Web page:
Inclusive and Professional Meetings: A Few Guidelines
Posted on 07/25/2017 at 09:35 AM by Shannon Hoyle
Written by Dan Burden, AgMRC Program Specialist.
Running an effective meeting is more than just getting people together to talk at a particular time and place. Effective meetings have structure and order, a set time commitment and goals. The best managers go into a meeting with set objectives and one or more concrete actionable items. The best introductory and planning meetings vest the meeting participants in developing vision, planning, preparation, and execution of the tasks.
Ina a nutshell, the best and most effective meetings achieve the meeting's objective. In doing so, they take up a minimum amount of time and leave participants feeling that a sensible process was followed that achieved sound outcomes.
All professional businesses should have formal meetings conducted in a businesslike manner. As a facilitator, one must recognize that most people feel incredible frustration when they feel their views ignored or their time is wasted. If you develop a reputation for running efficient and successful meetings, it directly reflects on your reputation as a leader and potential career advancement. Parliamentary procedure is one tool that enables the chair to lead a group smoothly and efficiently in determining the wishes of the majority while protecting the rights of the minority. It also serves to move the meeting along and avoid circuitous “go-nowhere” discussions.
Parliamentary procedure is appropriate for orderly decision making by any democratic group. The most used system is Robert’s Rules of Order (http://robertsrules.com). It is easily learned, but takes some practice to master. There are courses, teachers and advisors on parliamentary procedure and Robert’s Rules of Order. Most state university extension services have staff who do this training or can direct boards to certified trainers.
The great Austrian pianist, poet and author Alfred Brendel once said, “The word listen contains the same letters as the word silent.” Iowa State University Extension and Outreach champions the following simple guidelines for simplifying Robert’s Rules of Order and keeping a meeting on track and inclusive:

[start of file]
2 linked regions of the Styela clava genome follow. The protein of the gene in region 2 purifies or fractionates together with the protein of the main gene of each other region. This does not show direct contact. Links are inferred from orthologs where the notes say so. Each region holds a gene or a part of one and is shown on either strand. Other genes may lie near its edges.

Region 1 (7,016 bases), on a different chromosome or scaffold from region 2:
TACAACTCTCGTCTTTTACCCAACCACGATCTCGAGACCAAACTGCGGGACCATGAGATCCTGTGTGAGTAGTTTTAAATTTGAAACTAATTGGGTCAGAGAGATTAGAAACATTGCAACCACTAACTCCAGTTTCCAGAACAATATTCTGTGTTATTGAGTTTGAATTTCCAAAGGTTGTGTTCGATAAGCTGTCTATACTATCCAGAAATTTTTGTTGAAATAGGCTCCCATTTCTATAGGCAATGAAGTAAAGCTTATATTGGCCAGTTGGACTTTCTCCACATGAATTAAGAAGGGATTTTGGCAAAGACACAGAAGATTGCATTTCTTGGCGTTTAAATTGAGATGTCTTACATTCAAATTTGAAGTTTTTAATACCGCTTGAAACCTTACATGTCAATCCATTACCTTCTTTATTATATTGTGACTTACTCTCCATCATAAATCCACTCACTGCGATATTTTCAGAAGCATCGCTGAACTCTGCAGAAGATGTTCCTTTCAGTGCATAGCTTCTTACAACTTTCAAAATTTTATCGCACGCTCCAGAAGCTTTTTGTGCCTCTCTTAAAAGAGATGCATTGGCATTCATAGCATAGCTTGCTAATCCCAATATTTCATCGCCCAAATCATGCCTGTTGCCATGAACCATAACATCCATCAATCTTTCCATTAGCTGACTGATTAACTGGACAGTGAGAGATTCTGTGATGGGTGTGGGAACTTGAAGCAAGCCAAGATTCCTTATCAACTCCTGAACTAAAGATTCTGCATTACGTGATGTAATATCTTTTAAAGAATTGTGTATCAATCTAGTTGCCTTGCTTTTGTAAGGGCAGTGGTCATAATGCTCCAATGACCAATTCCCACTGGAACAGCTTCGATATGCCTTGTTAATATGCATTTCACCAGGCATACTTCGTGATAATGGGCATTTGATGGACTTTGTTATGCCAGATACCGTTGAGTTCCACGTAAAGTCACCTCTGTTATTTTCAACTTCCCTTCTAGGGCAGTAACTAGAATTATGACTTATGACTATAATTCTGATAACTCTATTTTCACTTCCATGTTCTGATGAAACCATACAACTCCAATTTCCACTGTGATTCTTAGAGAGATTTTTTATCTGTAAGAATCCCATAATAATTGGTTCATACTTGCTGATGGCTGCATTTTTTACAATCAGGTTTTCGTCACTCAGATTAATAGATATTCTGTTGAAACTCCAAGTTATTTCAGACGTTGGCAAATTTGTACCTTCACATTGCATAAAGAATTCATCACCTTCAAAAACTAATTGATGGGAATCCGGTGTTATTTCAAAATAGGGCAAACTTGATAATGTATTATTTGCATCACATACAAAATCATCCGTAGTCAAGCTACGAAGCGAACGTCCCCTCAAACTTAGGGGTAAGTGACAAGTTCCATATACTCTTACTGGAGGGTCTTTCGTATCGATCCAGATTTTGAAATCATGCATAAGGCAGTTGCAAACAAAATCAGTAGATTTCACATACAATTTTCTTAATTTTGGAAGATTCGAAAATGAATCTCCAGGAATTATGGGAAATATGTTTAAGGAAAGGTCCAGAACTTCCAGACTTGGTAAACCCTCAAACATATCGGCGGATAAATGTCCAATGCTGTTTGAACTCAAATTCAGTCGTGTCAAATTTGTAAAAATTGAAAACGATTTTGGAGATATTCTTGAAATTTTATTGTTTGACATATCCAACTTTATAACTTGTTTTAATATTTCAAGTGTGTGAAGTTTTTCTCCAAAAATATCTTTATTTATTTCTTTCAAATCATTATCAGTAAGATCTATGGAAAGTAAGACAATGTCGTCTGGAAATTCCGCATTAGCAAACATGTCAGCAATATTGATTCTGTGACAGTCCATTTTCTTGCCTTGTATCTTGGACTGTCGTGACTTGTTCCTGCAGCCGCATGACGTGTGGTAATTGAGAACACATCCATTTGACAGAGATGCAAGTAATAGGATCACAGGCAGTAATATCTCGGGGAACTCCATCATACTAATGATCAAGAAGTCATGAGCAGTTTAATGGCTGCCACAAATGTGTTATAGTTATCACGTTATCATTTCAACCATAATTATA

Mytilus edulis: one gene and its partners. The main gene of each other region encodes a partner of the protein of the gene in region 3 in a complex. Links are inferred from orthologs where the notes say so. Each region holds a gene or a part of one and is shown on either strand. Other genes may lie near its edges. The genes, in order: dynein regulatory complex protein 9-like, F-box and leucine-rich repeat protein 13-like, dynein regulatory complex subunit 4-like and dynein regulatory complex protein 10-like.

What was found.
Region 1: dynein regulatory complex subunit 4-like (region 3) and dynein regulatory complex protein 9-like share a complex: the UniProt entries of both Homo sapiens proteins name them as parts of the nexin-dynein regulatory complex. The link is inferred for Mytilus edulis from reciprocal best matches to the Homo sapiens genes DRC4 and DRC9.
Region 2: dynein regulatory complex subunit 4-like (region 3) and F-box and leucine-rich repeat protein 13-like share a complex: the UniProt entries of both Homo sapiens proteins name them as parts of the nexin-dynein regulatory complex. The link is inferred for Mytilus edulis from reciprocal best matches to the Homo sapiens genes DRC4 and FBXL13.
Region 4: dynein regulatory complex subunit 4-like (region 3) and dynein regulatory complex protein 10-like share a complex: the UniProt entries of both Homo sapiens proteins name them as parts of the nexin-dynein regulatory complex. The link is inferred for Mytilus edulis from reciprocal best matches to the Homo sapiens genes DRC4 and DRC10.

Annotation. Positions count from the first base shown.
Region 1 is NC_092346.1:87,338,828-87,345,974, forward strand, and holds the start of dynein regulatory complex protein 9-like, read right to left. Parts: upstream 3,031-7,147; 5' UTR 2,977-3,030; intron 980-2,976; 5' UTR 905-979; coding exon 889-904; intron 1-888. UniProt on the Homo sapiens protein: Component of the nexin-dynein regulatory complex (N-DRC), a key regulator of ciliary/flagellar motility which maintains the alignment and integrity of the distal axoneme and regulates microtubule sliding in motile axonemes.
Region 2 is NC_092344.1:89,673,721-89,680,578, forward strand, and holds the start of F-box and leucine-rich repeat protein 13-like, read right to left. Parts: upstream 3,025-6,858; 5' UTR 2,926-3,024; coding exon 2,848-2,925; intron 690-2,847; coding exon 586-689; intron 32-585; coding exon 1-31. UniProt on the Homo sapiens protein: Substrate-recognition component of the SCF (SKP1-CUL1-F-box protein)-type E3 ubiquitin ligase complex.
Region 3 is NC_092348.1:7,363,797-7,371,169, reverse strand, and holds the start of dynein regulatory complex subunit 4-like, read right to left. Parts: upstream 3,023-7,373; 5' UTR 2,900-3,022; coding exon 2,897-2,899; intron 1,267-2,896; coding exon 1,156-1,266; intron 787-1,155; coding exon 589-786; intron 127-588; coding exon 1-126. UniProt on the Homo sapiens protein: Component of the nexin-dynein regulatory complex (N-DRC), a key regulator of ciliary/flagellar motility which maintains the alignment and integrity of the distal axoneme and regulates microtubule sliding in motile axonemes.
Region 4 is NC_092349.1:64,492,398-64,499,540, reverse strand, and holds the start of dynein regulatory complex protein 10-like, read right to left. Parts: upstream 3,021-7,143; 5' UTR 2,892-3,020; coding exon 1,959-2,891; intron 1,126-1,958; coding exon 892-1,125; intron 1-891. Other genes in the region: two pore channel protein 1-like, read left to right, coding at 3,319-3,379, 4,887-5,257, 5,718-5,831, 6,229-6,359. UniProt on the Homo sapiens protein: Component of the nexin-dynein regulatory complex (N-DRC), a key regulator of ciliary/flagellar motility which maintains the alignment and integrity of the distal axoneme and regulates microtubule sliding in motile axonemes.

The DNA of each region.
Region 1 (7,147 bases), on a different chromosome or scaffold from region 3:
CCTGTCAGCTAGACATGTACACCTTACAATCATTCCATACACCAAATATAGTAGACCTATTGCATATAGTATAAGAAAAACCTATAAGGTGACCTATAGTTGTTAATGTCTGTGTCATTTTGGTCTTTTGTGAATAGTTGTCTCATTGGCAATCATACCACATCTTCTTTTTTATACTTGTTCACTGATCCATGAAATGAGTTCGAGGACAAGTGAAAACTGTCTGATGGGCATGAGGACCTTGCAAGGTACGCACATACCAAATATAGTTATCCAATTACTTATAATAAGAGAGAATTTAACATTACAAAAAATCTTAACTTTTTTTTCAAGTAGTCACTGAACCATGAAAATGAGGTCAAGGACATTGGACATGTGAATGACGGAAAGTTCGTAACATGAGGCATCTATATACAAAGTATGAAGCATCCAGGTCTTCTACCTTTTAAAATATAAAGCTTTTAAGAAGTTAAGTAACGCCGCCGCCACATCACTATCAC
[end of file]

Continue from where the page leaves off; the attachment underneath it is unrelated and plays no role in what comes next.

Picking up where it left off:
- Only one issue discussed at a time.
- All members have equal and basic rights:
- the right to vote,
- the right to be heard,and the right to oppose.
- The rights of the minority must be protected.
- No member can speak until recognized by the chairperson.
- Every member can speak to the issue on the floor; however, no one can speak a second time as long as another wants to speak a first time.
- A majority vote decides an issue.
- The chairperson is strictly impartial.
Boldly print these rules on the reverse side of the sign if you have name placards for your participants. At the beginning of the meeting call attention to the rules; then instruct your participants, that if they want to speak, to place their placard on end. The chair will then recognizes the speakers in the with deference to those who have not yet contributed.
Good meetings take some prior planning. Consider consulting with others before the meeting to plan topics and their order of coverage, key member involvement, following a published agenda (using Robert’s Rules of Order), and action plans for following through on meeting action items. There are various agenda-assistance tools out there in the world. These range from handouts for each participant that list the participants and contact information to more specialized checklists and agendas for advisory committees. These can be specialized, but highly useful. For example, there are templates for initial “first-time” meetings, planning groups, formal- and non-formal advisory committees, and general meeting ground rules, ground rules for group discussions, and group brainstorming and group wrap-up (final) meetings. One may want to consider electronic or written communications for absent committee members.